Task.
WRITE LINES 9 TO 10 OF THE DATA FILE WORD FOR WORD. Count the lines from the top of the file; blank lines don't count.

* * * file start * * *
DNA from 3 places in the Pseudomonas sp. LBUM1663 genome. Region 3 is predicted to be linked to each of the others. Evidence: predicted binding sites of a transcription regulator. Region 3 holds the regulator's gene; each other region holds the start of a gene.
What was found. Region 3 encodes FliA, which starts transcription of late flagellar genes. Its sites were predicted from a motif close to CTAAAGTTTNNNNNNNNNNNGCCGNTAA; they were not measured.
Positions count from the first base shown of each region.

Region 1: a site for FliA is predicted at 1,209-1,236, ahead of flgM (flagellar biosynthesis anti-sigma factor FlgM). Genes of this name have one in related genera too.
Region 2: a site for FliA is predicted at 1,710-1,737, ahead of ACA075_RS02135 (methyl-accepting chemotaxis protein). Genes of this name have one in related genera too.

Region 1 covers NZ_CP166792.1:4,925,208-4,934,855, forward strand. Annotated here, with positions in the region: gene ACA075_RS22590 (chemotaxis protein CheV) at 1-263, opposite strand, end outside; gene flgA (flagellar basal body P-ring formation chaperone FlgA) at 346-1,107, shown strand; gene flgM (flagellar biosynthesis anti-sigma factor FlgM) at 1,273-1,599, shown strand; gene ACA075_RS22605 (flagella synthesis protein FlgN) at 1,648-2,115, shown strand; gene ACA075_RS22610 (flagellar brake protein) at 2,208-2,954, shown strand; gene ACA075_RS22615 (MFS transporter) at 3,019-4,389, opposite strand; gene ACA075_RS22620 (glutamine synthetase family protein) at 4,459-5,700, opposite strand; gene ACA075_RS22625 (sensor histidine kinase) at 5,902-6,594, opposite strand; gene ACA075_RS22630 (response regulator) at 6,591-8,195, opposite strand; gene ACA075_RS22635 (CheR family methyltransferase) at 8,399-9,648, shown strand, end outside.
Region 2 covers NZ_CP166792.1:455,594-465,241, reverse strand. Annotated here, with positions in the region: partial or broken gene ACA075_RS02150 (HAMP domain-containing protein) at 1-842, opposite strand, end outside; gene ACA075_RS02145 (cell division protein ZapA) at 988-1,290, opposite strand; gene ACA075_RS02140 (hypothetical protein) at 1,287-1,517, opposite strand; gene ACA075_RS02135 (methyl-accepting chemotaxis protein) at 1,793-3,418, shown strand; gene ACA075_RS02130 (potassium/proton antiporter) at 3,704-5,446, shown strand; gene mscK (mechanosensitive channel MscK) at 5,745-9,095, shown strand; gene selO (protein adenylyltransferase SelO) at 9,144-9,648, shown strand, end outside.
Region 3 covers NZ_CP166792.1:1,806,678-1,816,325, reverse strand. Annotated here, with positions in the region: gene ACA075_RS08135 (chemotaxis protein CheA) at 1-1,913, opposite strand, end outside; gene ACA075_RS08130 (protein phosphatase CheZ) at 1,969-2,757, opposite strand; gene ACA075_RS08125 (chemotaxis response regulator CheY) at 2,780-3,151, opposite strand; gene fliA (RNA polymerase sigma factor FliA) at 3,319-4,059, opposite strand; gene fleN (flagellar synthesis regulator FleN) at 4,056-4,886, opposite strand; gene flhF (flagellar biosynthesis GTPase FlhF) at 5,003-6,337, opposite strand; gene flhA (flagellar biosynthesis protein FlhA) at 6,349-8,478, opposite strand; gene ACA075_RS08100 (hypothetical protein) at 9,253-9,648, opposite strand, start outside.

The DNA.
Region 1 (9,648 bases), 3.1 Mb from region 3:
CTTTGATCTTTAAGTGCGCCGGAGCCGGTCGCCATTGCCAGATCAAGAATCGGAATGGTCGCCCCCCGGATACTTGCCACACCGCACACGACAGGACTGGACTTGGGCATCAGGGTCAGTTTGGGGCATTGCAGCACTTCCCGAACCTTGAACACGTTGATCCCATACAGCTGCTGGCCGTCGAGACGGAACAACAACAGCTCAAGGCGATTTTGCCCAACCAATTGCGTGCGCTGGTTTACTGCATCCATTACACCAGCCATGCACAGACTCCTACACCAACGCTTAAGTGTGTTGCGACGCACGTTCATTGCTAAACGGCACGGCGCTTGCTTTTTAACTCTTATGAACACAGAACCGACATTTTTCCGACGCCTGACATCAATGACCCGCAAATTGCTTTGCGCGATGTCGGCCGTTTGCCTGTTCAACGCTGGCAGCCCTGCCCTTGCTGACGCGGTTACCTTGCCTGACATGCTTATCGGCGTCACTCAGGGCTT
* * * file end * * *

The DNA.
Region 1 (9,648 bases), 3.1 Mb from region 3: